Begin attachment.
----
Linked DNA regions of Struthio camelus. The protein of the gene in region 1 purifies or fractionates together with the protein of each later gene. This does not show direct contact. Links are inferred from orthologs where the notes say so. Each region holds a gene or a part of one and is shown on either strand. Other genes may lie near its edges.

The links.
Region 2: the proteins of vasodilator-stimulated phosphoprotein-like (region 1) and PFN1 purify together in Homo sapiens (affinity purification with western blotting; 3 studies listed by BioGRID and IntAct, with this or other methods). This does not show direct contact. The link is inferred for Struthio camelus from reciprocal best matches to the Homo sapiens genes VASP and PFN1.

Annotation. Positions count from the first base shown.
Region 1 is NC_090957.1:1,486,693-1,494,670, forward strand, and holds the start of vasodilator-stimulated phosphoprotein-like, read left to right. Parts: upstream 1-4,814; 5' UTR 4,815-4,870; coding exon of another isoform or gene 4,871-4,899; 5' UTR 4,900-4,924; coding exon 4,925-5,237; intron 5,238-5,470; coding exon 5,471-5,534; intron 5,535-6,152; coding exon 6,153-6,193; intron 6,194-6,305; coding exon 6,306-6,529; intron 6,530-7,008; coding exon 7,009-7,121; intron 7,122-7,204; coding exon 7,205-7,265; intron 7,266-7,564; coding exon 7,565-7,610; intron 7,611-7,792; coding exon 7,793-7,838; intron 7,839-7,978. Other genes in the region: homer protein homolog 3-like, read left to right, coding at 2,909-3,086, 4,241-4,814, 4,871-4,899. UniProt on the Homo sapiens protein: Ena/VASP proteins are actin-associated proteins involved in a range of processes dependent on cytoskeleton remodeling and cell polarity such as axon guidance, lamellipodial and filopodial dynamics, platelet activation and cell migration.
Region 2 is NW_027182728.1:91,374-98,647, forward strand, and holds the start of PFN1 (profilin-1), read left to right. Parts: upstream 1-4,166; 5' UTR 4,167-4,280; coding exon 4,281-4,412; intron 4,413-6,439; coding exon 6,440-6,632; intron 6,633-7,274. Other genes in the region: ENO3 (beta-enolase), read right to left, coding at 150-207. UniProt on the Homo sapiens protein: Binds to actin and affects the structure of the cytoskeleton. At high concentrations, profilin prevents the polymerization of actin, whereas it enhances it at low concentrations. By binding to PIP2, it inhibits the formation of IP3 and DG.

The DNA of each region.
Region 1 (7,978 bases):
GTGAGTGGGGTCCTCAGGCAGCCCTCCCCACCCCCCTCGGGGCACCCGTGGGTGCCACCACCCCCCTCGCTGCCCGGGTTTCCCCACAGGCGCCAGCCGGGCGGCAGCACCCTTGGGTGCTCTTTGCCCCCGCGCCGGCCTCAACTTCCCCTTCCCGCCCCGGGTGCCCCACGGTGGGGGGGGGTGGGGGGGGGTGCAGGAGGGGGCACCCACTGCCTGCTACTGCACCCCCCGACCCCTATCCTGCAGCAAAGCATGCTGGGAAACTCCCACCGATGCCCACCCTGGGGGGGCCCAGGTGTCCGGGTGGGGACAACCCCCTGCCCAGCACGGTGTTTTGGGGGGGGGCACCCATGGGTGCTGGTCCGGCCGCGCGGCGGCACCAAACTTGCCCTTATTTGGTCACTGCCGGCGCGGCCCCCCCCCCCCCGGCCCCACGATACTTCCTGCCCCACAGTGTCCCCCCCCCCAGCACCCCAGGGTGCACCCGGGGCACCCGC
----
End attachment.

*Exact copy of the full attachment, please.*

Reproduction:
Linked DNA regions of Struthio camelus. The protein of the gene in region 1 purifies or fractionates together with the protein of each later gene. This does not show direct contact. Links are inferred from orthologs where the notes say so. Each region holds a gene or a part of one and is shown on either strand. Other genes may lie near its edges.

The links.
Region 2: the proteins of vasodilator-stimulated phosphoprotein-like (region 1) and PFN1 purify together in Homo sapiens (affinity purification with western blotting; 3 studies listed by BioGRID and IntAct, with this or other methods). This does not show direct contact. The link is inferred for Struthio camelus from reciprocal best matches to the Homo sapiens genes VASP and PFN1.

Annotation. Positions count from the first base shown.
Region 1 is NC_090957.1:1,486,693-1,494,670, forward strand, and holds the start of vasodilator-stimulated phosphoprotein-like, read left to right. Parts: upstream 1-4,814; 5' UTR 4,815-4,870; coding exon of another isoform or gene 4,871-4,899; 5' UTR 4,900-4,924; coding exon 4,925-5,237; intron 5,238-5,470; coding exon 5,471-5,534; intron 5,535-6,152; coding exon 6,153-6,193; intron 6,194-6,305; coding exon 6,306-6,529; intron 6,530-7,008; coding exon 7,009-7,121; intron 7,122-7,204; coding exon 7,205-7,265; intron 7,266-7,564; coding exon 7,565-7,610; intron 7,611-7,792; coding exon 7,793-7,838; intron 7,839-7,978. Other genes in the region: homer protein homolog 3-like, read left to right, coding at 2,909-3,086, 4,241-4,814, 4,871-4,899. UniProt on the Homo sapiens protein: Ena/VASP proteins are actin-associated proteins involved in a range of processes dependent on cytoskeleton remodeling and cell polarity such as axon guidance, lamellipodial and filopodial dynamics, platelet activation and cell migration.
Region 2 is NW_027182728.1:91,374-98,647, forward strand, and holds the start of PFN1 (profilin-1), read left to right. Parts: upstream 1-4,166; 5' UTR 4,167-4,280; coding exon 4,281-4,412; intron 4,413-6,439; coding exon 6,440-6,632; intron 6,633-7,274. Other genes in the region: ENO3 (beta-enolase), read right to left, coding at 150-207. UniProt on the Homo sapiens protein: Binds to actin and affects the structure of the cytoskeleton. At high concentrations, profilin prevents the polymerization of actin, whereas it enhances it at low concentrations. By binding to PIP2, it inhibits the formation of IP3 and DG.

The DNA of each region.
Region 1 (7,978 bases):
GTGAGTGGGGTCCTCAGGCAGCCCTCCCCACCCCCCTCGGGGCACCCGTGGGTGCCACCACCCCCCTCGCTGCCCGGGTTTCCCCACAGGCGCCAGCCGGGCGGCAGCACCCTTGGGTGCTCTTTGCCCCCGCGCCGGCCTCAACTTCCCCTTCCCGCCCCGGGTGCCCCACGGTGGGGGGGGGTGGGGGGGGGTGCAGGAGGGGGCACCCACTGCCTGCTACTGCACCCCCCGACCCCTATCCTGCAGCAAAGCATGCTGGGAAACTCCCACCGATGCCCACCCTGGGGGGGCCCAGGTGTCCGGGTGGGGACAACCCCCTGCCCAGCACGGTGTTTTGGGGGGGGGCACCCATGGGTGCTGGTCCGGCCGCGCGGCGGCACCAAACTTGCCCTTATTTGGTCACTGCCGGCGCGGCCCCCCCCCCCCCGGCCCCACGATACTTCCTGCCCCACAGTGTCCCCCCCCCCAGCACCCCAGGGTGCACCCGGGGCACCCGC